At Peace in Mind and Spirit: A Holistic Approach to Mental Health Care
August 30, 2018
by John Peteet, MD
I’ve always been fascinated by looking at things from different angles, trying to see what is really going on. I’m not sure why – maybe it comes from childhood growing up in the 60s in Atlanta where we experienced so many contradictions. There were the water fountains labeled white and colored in a culture that was supposed to be Christian, and there were the inspiring but odd people we knew from church (like characters from Flannery O’Connor’s short stories), and there was deep, unresolved ambivalence about the Civil War which my mother heard about from her grandfather who served in the Confederacy.
So I was excited to go North to college for a fresh, less parochial perspective. It turned out that my school had its own troubling inconsistencies (like a required pledge not to drink, dance or attend movies), but there I was captured by a vision that “all truth is God’s truth” – meaning to me not only that all ways of understanding the world have something to contribute, but that God is in the search for what is really true, and owns it all.
I don’t remember getting much help integrating my work with a vision of God’s truth during medical school or residency, but in my 40 years since as an academic psychiatrist, I’ve felt a continued pull to discover God’s beautiful and good truth beyond our human attempts to approach problems by reducing them to categories we can manage. For example – there are the distinctions we make between body and mind (or spirit). Depressed patients will sometimes ask “Do I have a chemical imbalance or a lack of faith?” As mental health professionals we often think dualistically in terms of mental, or psychological explanations rather disconnected from existential, moral or spiritual realities. And we often further subdivide the psychological into cognitive behavioral, psychodynamic, sociocultural explanatory frameworks. Of course when your favorite tool is a hammer, everything can look like a nail. I regularly see psychiatrists in training focus on the psychiatric diagnosis rather than what is bothering the person most: a loss of hope that their life could work. At the same time I also recognize God’s work in the transformation and recovery that patients experience, and in the experience of trainees who can begin to see the existential dimensions of despair, and the importance of spiritual responses to existential and moral distress.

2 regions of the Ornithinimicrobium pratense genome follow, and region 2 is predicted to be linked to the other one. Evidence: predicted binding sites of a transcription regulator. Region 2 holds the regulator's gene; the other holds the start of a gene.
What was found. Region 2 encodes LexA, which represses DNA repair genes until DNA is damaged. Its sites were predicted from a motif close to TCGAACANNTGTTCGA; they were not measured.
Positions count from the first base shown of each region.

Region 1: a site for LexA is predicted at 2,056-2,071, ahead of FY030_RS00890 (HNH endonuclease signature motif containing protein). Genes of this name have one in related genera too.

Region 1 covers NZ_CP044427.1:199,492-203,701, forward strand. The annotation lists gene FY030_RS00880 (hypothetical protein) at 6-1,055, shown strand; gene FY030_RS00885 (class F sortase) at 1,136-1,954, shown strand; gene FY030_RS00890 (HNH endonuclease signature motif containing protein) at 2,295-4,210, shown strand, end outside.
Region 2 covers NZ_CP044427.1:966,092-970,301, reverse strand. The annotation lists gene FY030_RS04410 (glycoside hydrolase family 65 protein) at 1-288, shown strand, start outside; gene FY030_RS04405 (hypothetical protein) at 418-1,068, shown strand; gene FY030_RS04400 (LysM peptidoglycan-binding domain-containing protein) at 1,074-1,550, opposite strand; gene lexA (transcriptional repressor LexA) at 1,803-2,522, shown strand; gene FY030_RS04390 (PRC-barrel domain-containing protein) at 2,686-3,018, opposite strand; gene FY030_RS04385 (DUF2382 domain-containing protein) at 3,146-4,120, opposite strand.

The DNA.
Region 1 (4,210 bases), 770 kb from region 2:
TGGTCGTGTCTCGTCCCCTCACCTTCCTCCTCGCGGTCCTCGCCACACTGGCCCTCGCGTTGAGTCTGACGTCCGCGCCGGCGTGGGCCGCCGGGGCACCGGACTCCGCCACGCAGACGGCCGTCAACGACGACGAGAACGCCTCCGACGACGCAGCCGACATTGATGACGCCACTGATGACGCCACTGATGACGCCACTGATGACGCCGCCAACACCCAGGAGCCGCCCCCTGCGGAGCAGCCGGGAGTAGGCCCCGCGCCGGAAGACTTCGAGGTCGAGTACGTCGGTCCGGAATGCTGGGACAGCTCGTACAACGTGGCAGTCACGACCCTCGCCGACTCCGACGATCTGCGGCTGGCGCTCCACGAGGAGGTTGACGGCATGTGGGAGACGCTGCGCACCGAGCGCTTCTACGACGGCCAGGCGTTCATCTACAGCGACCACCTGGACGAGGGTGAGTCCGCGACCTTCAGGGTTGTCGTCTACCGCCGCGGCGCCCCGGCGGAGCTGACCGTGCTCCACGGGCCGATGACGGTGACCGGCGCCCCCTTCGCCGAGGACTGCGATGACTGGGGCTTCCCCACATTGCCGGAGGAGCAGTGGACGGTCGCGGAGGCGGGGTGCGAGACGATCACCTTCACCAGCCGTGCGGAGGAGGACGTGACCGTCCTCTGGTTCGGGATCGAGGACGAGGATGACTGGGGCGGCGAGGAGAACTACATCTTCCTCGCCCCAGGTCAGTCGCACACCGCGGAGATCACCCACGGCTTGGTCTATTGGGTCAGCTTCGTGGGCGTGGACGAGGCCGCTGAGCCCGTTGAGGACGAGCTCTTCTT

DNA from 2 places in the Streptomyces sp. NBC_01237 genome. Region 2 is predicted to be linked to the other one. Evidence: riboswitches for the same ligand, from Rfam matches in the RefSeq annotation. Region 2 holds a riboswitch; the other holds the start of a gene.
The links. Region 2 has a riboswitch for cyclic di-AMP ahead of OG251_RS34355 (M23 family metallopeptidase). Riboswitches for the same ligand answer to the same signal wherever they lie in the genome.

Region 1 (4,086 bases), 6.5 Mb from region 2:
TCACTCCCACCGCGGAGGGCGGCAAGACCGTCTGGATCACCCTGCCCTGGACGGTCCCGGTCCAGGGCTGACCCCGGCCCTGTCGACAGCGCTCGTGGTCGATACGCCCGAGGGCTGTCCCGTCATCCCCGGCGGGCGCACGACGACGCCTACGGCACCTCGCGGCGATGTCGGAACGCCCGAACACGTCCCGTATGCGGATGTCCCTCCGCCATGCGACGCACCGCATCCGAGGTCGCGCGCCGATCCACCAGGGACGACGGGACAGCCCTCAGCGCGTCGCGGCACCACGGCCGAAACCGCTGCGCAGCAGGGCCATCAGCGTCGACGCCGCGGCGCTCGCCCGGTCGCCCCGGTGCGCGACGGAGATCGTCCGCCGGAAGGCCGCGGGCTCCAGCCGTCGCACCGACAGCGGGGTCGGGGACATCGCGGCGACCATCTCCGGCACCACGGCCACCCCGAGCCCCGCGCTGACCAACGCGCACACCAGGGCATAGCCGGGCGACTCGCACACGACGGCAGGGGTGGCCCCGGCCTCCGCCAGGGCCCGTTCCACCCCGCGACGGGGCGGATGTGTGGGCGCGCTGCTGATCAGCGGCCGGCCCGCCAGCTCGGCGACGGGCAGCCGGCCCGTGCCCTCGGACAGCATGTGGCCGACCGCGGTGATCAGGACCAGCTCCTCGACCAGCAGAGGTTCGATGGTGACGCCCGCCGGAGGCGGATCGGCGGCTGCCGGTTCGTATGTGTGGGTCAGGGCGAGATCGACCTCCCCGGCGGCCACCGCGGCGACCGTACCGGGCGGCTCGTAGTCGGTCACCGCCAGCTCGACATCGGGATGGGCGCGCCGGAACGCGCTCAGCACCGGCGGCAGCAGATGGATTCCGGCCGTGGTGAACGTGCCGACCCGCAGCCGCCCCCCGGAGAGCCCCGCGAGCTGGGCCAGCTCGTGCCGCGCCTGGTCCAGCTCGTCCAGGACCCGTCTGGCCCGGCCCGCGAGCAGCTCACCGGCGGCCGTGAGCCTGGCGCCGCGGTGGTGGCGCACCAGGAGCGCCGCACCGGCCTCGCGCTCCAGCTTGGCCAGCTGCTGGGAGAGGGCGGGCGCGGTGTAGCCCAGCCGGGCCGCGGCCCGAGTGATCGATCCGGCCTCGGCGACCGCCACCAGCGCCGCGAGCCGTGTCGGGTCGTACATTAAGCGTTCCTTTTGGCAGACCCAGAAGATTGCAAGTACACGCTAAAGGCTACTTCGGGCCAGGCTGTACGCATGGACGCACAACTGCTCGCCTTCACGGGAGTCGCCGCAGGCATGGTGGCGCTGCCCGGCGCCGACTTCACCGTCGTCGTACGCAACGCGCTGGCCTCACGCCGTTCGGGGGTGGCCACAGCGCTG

As I look back, this search for an integrative vision of persons and of what they can be has been central to a lot of my teaching and writing. Some examples are researching and writing about the importance of spiritual care for patients with life threatening illness; helping teach courses on the world views of Freud and C.S. Lewis, on spirituality and healing in medicine, or on Religion/Spirituality and psychiatry; writing or editing books like Depression and the Soul, and The Soul of Medicine; thinking about the role of psychotherapy in promoting virtues (If one of the core values of psychiatry is promoting healthy functioning, what do we think defines health?); calling attention to the importance of spiritually sensitive, or integrated mental health treatment. A few times it’s been possible to call attention to what seem to me the insights of a Christian perspective.
Fragmentation is so much a part of our culture (not only the one of the South in transition where I grew up), our systems of medical and psychiatric care, and of our own psyches — mine included. It seems to me that we’re all given glimpses, but need a clearer vision of God’s beautiful truth that transcends our parochial, flawed attempts to understand and heal ourselves.
I love the way that Christians have been praying for this for centuries. I expect you’ll recognize the words of this hymn written around the year 1000:
Be Thou my Vision, O Lord of my heart;
Naught be all else to me, save that Thou art.
Thou my best Thought, by day or by night,
Waking or sleeping, Thy presence my light.
Dr. John Peteet is a member at Reservoir and a psychiatrist in Brookline, Massachusetts and is affiliated with multiple hospitals in the area, including Brigham and Women’s Hospital and Dana-Farber Cancer Institute. Dr. Peteet is an Associate Professor in the Department of Psychiatry at Harvard Medical School